The Federal Reserve made a shocking pivot at its final meeting of 2023. Not only did officials signal that they’re likely done raising interest rates in their most dramatic inflation fight in four decades — they’re also preparing to cut borrowing costs in the year ahead.

The nation’s top economists are catching the message. The majority of experts (93 percent) surveyed for Bankrate’s latest Economic Indicator poll say the Fed will likely follow through with those plans and cut borrowing costs in 2024. Yet, even before U.S. central bankers showed widespread agreement to cut rates this year, a similar large majority of economists in Bankrate’s prior-quarter poll (94 percent) were already expecting them.

Economists, however, are split over whether the Fed will cut interest rates by the first half of 2024 (47 percent) or the second half (47 percent). The remaining near 6 percent in Bankrate’s economists’ survey are expecting that the Fed will end up staying on hold until 2025.

But they aren’t as divided on the magnitude of rate cuts. Every expert noted that the Fed will gradually trim interest rates as price pressures settle back in at officials’ 2 percent target. In other words, the rock-bottom borrowing costs of the pandemic-era aren’t around the corner.

For borrowers, those rate moves would take only a subtle edge off of the highest financing costs in over a decade. Savings yields, meanwhile, may have already peaked, but it’s likely still going to be a rewarding time to have cash stashed away, especially as inflation continues slowing.

Peak interest rates appear to be behind us, but savers and borrowers should remain prudent when shopping around for the best rates. We’re mindful that Americans broadly live paycheck to paycheck, meaning many will be wise to prioritize saving both for emergencies and for retirement. — Mark Hamrick | Bankrate senior economic analyst

Key insights on the economy from Bankrate’s fourth-quarter Economic Indicator poll

Economists say the Fed will cut rates — but when and by how much?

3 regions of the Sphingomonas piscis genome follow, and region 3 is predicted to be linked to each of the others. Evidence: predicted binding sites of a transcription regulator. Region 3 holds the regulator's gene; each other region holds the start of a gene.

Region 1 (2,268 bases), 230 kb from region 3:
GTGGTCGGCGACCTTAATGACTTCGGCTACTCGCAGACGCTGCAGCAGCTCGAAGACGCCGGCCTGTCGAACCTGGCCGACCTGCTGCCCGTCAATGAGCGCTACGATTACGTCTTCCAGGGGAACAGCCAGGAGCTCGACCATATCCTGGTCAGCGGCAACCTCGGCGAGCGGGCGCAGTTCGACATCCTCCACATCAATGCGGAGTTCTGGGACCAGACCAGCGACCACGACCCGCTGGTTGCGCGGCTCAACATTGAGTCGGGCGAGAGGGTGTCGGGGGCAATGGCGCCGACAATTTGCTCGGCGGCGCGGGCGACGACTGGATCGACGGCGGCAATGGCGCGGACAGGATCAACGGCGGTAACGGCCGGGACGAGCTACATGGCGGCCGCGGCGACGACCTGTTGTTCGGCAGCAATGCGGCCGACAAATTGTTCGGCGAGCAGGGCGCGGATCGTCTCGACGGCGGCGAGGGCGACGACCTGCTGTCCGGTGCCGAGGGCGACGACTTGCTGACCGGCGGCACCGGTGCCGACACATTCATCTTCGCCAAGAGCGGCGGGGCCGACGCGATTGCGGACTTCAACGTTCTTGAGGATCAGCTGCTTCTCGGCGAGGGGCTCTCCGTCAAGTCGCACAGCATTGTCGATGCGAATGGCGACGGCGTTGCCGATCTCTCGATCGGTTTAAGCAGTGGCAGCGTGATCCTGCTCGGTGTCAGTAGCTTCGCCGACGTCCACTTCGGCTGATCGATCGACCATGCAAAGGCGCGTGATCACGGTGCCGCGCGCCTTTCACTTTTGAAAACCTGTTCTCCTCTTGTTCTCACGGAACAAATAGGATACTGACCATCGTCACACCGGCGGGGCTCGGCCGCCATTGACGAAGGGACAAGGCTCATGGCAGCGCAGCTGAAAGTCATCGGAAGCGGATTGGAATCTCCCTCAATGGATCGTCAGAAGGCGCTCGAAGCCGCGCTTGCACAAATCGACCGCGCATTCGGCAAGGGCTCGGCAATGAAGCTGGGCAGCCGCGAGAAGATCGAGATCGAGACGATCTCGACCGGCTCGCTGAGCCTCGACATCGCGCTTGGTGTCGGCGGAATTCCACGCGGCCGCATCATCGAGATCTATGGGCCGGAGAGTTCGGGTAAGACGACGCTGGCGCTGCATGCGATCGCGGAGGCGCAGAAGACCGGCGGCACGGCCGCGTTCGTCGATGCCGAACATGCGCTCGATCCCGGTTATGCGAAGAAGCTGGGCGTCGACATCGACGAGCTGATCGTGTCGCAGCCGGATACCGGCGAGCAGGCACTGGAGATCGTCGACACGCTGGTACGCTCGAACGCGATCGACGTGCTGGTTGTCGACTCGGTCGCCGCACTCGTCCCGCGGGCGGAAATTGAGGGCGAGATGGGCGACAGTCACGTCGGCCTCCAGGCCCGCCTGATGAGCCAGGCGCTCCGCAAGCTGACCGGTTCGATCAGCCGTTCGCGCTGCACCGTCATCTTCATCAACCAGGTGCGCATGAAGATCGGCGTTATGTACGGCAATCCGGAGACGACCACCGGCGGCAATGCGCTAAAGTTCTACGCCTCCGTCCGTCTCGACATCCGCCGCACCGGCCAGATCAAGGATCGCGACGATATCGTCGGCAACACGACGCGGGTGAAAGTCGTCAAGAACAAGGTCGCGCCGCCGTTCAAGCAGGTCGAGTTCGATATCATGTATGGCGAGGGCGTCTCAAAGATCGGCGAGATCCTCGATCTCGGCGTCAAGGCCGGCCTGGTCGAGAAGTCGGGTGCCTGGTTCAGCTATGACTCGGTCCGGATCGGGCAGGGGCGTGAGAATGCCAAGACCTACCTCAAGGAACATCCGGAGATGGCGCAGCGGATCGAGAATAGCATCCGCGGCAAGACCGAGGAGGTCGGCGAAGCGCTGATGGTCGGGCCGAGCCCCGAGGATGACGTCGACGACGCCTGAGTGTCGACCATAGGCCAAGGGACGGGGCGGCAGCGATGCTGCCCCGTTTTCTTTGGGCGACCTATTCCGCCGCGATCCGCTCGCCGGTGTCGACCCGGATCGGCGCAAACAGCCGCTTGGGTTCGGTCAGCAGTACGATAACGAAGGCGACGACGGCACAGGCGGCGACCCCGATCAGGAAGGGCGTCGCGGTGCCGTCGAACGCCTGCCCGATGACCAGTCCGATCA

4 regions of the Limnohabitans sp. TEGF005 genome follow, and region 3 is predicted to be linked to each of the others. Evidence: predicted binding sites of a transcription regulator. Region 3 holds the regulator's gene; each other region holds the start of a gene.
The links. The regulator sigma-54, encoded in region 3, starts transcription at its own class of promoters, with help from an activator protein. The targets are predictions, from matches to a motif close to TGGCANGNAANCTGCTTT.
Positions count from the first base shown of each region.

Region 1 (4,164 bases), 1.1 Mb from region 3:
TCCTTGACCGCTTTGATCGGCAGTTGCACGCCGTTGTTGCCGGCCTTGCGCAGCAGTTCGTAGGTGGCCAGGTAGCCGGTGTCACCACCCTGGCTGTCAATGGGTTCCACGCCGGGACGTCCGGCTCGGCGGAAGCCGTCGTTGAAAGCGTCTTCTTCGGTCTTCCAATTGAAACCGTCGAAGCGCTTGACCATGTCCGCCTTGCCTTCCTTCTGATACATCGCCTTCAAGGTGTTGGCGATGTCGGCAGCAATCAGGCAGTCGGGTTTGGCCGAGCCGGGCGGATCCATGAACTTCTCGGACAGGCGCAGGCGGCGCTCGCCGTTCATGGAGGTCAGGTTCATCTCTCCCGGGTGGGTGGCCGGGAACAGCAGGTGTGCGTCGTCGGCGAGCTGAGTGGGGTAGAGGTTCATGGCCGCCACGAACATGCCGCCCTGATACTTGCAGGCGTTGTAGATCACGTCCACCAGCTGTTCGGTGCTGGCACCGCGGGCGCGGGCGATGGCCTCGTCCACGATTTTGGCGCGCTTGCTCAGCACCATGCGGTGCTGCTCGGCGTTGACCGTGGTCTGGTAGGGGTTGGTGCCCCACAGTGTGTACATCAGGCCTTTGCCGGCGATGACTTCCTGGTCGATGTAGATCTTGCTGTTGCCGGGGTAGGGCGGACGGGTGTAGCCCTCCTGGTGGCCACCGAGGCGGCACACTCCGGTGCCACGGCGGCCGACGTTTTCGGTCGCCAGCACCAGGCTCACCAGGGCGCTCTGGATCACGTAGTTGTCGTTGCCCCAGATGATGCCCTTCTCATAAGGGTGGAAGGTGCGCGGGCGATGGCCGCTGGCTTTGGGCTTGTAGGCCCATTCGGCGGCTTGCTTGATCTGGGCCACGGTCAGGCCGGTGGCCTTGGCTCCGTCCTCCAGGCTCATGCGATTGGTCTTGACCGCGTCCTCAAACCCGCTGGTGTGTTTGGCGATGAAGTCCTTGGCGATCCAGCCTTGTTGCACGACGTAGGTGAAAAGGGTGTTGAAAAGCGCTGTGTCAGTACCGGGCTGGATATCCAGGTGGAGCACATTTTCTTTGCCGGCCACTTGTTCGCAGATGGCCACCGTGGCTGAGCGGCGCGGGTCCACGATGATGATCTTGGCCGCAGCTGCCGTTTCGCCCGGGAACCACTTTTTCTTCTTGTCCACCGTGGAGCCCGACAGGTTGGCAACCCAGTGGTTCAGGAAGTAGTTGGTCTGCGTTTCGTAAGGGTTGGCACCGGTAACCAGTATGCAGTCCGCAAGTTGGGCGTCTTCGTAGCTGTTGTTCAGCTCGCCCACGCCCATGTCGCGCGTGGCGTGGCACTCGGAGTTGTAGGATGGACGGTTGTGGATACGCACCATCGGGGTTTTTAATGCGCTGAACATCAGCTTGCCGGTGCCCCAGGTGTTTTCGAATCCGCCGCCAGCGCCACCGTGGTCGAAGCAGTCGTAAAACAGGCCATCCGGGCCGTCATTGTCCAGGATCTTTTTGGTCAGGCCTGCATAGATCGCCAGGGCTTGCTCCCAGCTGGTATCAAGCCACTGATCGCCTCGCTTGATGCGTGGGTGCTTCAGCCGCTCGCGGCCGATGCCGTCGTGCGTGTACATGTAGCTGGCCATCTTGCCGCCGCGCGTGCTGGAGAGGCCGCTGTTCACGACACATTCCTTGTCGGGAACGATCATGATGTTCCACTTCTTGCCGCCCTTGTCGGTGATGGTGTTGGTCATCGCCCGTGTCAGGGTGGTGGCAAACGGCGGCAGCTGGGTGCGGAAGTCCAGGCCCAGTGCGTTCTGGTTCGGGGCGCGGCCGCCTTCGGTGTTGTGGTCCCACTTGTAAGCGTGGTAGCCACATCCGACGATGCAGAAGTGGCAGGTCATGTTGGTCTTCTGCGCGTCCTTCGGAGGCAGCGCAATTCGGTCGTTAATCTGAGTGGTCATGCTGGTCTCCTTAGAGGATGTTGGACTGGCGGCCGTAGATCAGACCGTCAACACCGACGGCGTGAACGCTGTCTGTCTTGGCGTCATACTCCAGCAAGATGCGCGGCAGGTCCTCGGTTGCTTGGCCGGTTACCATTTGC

Just two policymakers on the Federal Open Market Committee (FOMC) expect to keep borrowing costs steady in the year ahead, officials’ latest projections from December show. One official sees one cut; five officials see two cuts. Six officials see three cuts, which is also the median rate estimate for the year ahead. Four officials, meanwhile, see four cuts. One official sees six.

But if the annual forecast from Bankrate chief financial analyst Greg McBride, CFA, comes to fruition, the more conservative of the Fed’s rate-cut estimates may be what prevails. McBride is projecting only two cuts in the year ahead, expecting slowing inflation to lose some momentum.

Still, inflation has been surprising to the downside, a welcome development as the U.S. economy continues dodging widespread recession forecasts.

So-called core prices that exclude the more volatile food and energy categories rose just 3.2 percent from a year ago in November, data from the Department of Commerce shows. Economists say the Fed may be able to start trimming rates once that gauge falls below 3 percent. Yelena Maleyev, senior economist at KPMG, sees core prices hitting that level by May 2024.

Meanwhile, core prices increased just 1.9 percent from a year ago on a six-month annualized basis, undershooting the Fed’s inflation target for the first time since 2020, a Bankrate analysis of inflation data shows.